Working to protect nearly all of Florida’s corals could help safeguard the Florida Keys’ coral reef, say supporters of a pending state bill.
Bills in the Florida Legislature creating the Coral Reef Ecosystem Conservation Area now await only the signature of Gov. Rick Scott to become law. The Florida Senate on Wednesday unanimously approved SB 232, following the lead of the Florida House that approved its HB 53 version of the bill in January.
Monroe County Commission members unanimously endorsed the bills in a Jan. 17 resolution, calling on state lawmakers to allow Florida agencies to work together on a conservation-area plan “that would assist in identifying causes for diseases impacting the Southeast Coral Reef, and identify solutions to stop and reverse the impacts from the reef-system diseases.”
“The Florida Keys portion of the Florida Reef Tract is recognized and protected by management plans of the National Marine Sanctuary, national parks and national wildlife refuges,” Monroe County legislative liaison Lisa Tennyson wrote in a report to county commissioners.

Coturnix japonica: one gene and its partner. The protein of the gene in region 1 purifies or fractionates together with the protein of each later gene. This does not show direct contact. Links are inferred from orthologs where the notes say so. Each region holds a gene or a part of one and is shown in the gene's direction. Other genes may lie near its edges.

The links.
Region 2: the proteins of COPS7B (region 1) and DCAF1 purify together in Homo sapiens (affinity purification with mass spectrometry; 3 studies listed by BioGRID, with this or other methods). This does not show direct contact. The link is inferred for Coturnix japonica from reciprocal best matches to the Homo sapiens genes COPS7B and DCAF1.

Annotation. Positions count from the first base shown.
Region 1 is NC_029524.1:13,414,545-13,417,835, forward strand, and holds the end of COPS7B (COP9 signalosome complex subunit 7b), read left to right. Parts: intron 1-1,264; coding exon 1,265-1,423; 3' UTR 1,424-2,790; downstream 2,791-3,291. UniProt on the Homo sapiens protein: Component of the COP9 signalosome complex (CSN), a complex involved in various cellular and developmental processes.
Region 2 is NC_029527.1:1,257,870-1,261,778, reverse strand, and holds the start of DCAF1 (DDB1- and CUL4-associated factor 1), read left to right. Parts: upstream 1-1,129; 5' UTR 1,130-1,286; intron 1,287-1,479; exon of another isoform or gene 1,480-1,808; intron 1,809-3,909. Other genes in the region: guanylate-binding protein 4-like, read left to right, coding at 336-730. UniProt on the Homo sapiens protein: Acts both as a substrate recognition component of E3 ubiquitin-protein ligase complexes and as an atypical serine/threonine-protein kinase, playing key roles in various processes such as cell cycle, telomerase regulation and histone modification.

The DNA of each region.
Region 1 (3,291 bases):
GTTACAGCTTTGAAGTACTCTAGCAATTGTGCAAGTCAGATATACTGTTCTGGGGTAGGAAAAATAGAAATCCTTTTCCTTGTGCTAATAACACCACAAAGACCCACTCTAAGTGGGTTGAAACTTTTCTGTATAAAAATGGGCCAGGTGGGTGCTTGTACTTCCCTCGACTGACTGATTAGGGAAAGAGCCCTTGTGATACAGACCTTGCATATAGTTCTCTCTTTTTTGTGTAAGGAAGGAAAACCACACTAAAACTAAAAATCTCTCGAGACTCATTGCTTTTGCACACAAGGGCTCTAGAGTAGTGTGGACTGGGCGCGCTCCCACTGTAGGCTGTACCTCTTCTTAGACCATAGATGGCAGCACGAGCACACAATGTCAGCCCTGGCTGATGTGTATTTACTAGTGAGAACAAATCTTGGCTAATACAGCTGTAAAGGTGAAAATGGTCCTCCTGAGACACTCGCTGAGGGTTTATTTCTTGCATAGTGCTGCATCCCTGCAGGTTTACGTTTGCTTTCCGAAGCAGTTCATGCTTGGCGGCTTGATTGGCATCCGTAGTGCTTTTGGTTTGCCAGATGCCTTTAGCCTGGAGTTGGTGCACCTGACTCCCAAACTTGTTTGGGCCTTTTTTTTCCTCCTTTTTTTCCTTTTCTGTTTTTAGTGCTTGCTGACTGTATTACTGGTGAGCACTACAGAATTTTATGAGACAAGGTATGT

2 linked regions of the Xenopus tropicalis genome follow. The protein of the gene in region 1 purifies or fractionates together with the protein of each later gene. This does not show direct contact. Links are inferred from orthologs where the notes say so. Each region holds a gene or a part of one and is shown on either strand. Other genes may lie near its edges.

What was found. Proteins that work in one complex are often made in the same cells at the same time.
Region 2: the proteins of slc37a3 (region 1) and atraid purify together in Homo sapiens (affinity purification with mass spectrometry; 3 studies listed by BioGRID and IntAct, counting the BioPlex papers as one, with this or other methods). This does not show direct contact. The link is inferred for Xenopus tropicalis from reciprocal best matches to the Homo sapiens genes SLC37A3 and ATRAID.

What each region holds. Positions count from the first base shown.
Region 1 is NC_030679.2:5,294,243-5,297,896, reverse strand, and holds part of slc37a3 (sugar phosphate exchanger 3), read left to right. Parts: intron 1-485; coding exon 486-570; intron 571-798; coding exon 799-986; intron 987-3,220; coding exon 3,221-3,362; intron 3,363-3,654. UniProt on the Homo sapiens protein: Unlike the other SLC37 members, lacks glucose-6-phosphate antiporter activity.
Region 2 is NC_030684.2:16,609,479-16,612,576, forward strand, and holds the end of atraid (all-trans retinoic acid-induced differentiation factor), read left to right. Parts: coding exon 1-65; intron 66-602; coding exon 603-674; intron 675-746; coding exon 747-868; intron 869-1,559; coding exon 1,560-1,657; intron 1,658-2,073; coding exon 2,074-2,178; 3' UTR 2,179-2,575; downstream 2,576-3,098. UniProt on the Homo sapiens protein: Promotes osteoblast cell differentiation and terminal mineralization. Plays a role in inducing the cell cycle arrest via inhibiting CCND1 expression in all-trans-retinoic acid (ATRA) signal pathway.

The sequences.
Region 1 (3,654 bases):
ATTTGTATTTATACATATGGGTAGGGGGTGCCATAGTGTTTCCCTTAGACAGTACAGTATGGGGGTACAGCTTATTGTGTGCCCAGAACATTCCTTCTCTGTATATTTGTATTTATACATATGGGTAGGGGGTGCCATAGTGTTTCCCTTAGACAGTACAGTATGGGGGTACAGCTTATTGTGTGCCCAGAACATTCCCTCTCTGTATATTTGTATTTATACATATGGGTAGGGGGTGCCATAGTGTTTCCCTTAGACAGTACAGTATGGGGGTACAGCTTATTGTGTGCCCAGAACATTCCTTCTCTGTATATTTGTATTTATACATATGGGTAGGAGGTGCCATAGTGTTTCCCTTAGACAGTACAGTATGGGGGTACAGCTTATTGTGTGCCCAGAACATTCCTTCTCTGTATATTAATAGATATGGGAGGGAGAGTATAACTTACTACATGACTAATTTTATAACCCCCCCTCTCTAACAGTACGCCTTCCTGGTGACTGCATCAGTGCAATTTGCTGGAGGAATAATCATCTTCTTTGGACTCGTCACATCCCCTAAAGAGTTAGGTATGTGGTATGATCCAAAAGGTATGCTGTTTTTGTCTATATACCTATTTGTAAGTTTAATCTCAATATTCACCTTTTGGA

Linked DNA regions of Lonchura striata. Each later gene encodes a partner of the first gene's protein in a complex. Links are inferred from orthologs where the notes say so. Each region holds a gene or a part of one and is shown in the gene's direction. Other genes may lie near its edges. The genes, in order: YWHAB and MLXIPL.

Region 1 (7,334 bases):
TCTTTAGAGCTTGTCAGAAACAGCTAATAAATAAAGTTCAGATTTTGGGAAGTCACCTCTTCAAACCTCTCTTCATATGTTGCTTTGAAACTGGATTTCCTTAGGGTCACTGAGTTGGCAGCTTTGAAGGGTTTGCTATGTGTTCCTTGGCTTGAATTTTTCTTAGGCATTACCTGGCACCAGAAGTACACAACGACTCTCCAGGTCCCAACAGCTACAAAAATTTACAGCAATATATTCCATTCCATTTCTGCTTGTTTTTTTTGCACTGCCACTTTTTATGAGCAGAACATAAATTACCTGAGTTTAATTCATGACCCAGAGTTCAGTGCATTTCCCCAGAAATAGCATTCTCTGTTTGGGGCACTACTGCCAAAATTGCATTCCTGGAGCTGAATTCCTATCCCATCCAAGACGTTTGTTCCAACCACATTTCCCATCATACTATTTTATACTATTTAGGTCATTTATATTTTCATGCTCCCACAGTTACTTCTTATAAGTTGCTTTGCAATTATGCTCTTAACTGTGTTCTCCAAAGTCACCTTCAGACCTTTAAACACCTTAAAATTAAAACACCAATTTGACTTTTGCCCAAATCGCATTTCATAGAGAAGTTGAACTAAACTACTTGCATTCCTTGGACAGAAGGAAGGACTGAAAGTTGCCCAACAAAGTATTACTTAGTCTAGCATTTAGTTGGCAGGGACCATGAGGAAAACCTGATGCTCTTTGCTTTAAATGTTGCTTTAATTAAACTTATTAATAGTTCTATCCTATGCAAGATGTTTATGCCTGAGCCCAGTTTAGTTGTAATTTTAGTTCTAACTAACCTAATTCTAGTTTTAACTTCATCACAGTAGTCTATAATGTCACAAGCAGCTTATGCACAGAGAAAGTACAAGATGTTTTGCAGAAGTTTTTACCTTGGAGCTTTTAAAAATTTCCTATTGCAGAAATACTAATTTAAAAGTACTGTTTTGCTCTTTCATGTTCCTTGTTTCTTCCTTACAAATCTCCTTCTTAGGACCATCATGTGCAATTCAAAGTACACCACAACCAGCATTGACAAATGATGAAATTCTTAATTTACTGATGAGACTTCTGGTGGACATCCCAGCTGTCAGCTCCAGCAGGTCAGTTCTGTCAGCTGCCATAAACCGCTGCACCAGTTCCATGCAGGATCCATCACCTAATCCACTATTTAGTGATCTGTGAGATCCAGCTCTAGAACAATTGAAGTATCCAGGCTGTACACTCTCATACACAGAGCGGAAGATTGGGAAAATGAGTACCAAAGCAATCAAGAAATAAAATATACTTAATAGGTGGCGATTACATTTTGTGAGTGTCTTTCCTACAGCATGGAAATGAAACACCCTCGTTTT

“However, the Southeast Florida coral reef tract remains unprotected and without a state-adopted management plan addressing its future sustainability,” she said.
The overall Florida coral reef runs from the Dry Tortugas to Martin County on the east coast, but efforts to protect many coral areas north of the Keys lack an overarching designation that could attract grant money for research and restoration.
The “northern reef tract is experiencing a significant disease event that is spreading quickly, underscoring the need for protective measures,” Tennyson said. “Disease continued to spread north and south into the Florida Keys throughout 2016, and by summer of 2017, reports of widespread disease were confirmed as far north as St. Lucie Inlet in Martin County and to the southern boundary of the Upper Keys.”
The Monroe County Commission’s resolution says “this current disease event is unique due to its scale, high infection rate and rapid spread.” If approved, the Coral Reef Ecosystem Conservation Area would become official on July 1.
Kevin Wadlow: 305-440-3206